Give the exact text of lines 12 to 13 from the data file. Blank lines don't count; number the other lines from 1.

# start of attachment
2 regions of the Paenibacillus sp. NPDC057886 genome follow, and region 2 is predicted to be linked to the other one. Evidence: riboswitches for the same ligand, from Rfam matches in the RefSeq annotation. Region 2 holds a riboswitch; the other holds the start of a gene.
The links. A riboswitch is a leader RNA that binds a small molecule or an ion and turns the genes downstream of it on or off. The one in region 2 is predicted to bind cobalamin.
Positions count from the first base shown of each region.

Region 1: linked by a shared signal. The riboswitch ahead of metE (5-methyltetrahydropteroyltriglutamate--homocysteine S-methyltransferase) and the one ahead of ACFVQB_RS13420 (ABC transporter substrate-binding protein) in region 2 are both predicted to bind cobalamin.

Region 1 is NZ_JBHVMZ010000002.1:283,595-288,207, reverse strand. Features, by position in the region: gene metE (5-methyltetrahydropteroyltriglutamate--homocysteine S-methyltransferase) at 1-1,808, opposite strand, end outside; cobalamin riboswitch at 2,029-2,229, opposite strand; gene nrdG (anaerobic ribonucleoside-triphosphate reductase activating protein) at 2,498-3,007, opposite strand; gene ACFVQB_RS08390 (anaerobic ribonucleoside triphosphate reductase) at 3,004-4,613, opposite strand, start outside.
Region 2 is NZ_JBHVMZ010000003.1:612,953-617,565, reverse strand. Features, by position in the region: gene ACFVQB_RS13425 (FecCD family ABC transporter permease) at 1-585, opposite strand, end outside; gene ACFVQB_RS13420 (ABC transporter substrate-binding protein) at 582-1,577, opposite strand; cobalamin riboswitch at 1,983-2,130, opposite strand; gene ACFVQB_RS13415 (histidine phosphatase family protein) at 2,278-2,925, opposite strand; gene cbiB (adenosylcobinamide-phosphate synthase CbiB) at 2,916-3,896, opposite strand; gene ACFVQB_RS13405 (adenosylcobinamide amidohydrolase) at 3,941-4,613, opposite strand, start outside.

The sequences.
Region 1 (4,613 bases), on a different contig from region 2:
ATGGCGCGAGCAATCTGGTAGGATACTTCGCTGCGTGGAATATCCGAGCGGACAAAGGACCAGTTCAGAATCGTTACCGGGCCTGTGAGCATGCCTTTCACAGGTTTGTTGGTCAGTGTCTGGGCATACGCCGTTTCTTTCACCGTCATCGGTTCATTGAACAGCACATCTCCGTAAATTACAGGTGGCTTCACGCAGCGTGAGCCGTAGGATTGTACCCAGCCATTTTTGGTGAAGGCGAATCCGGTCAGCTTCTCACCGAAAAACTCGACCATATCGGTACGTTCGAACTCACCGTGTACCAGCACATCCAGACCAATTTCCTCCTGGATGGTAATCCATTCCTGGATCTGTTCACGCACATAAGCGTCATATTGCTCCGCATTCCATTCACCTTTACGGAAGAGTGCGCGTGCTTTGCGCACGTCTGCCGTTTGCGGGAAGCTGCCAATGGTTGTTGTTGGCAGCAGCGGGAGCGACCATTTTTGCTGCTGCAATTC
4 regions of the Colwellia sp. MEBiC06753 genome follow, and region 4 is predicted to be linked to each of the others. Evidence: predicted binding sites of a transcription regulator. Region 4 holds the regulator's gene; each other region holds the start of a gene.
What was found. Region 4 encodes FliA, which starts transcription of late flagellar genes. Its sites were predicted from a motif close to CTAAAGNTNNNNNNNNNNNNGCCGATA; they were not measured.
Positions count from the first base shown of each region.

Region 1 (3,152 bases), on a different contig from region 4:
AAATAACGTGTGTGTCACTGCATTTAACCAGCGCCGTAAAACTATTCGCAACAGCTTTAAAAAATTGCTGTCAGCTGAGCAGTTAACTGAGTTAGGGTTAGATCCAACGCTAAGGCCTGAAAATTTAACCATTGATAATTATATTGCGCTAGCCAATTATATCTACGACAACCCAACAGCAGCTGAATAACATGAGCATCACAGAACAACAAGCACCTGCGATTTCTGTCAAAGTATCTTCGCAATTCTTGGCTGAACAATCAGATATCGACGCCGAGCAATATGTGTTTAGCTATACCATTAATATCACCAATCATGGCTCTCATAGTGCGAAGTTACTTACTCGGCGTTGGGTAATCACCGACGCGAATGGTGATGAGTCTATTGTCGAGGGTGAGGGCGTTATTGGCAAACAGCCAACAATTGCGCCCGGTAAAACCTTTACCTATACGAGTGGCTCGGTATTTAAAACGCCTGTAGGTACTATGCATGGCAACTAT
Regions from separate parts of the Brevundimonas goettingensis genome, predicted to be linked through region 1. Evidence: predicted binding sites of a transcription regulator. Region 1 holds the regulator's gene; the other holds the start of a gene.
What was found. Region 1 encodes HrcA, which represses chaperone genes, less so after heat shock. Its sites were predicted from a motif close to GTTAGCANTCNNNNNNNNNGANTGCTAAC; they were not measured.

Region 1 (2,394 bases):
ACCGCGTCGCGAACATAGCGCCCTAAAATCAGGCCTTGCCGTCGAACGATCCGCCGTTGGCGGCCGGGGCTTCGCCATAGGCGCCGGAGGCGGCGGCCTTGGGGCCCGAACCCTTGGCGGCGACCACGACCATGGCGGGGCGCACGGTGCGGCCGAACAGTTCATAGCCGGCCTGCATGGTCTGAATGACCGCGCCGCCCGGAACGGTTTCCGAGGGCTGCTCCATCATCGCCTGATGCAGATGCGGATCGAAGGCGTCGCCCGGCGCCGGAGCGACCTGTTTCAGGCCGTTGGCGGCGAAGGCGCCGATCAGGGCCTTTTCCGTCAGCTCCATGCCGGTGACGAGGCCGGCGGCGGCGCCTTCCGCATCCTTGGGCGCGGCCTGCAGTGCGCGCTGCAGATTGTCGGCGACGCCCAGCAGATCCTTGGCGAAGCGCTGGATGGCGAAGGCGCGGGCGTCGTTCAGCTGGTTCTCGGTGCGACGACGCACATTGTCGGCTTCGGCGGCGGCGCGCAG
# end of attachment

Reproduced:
Positions count from the first base shown of each region.

Region 1 (3,152 bases), on a different contig from region 4: